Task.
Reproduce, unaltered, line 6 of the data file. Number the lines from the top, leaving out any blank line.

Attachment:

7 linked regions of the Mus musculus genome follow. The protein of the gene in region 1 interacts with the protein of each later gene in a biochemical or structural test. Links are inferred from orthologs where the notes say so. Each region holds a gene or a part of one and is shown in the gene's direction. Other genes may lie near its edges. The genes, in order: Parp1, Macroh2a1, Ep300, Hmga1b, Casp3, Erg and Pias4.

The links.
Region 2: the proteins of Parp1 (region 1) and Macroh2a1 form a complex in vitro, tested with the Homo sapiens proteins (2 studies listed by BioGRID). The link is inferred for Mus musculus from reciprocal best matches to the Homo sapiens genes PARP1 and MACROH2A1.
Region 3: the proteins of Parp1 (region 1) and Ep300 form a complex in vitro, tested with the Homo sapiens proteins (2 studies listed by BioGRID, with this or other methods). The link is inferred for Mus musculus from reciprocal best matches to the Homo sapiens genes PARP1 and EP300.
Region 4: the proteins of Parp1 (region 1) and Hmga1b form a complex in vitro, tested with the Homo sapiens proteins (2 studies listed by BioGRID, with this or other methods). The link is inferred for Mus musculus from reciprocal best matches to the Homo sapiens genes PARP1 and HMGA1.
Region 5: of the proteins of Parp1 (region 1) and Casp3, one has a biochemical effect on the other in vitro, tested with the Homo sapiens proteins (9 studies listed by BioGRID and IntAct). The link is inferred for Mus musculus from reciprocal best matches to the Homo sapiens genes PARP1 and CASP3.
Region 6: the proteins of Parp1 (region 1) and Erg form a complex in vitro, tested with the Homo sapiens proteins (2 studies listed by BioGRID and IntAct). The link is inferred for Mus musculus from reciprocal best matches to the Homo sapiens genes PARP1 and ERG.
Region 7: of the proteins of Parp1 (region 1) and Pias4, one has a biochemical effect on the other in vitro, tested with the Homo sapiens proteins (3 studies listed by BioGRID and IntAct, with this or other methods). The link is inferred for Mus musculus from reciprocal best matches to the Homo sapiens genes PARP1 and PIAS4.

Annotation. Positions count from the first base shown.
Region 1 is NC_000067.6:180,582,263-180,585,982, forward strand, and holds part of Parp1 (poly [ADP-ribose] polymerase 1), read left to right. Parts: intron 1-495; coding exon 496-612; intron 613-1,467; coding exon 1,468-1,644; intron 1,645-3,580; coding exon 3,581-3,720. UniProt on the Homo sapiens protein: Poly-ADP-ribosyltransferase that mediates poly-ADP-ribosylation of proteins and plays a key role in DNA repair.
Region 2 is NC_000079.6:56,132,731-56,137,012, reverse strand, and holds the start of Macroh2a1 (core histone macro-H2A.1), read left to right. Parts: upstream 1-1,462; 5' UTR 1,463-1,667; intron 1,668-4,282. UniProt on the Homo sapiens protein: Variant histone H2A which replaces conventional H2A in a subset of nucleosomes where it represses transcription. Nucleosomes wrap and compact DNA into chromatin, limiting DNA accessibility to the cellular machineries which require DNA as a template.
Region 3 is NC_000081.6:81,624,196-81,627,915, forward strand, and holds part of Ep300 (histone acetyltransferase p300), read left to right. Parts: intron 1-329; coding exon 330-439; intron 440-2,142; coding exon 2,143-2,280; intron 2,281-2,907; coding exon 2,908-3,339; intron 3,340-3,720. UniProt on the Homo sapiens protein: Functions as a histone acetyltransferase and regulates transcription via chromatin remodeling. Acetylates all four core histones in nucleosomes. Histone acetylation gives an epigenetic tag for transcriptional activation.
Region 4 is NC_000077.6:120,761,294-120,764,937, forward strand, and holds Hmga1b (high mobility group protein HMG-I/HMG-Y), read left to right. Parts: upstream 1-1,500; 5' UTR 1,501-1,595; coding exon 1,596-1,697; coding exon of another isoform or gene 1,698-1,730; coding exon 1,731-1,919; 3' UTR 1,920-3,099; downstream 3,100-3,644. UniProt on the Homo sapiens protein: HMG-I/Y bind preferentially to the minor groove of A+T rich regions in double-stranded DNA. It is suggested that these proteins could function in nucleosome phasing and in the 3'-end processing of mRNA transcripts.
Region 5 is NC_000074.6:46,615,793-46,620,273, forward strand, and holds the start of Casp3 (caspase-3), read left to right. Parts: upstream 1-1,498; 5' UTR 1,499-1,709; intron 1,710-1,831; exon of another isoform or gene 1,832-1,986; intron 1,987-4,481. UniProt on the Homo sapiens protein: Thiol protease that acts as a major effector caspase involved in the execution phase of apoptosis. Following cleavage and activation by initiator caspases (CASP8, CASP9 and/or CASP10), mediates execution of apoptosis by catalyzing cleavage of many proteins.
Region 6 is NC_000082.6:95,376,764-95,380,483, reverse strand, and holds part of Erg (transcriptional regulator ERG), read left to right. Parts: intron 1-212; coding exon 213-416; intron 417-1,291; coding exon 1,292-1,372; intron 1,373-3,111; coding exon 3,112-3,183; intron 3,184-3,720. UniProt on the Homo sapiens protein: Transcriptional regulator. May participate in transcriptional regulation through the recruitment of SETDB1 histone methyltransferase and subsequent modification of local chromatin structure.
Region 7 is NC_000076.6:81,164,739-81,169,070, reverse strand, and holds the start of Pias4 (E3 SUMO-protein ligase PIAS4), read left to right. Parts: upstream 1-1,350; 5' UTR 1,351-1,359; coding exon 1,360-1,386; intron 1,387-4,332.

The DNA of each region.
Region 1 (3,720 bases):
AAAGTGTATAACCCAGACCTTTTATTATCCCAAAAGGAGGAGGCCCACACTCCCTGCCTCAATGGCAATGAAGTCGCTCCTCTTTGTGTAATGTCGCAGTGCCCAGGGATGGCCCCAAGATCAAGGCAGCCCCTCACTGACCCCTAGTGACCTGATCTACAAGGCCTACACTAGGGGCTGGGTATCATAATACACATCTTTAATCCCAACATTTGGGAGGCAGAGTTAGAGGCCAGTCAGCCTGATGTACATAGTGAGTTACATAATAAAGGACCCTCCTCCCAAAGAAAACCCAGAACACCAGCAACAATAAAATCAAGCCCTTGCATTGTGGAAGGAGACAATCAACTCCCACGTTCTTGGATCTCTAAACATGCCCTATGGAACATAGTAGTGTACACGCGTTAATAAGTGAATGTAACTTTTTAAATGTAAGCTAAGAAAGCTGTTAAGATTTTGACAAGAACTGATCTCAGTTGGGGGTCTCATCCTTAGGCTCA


Region 5: of the proteins of Parp1 (region 1) and Casp3, one has a biochemical effect on the other in vitro, tested with the Homo sapiens proteins (9 studies listed by BioGRID and IntAct). The link is inferred for Mus musculus from reciprocal best matches to the Homo sapiens genes PARP1 and CASP3.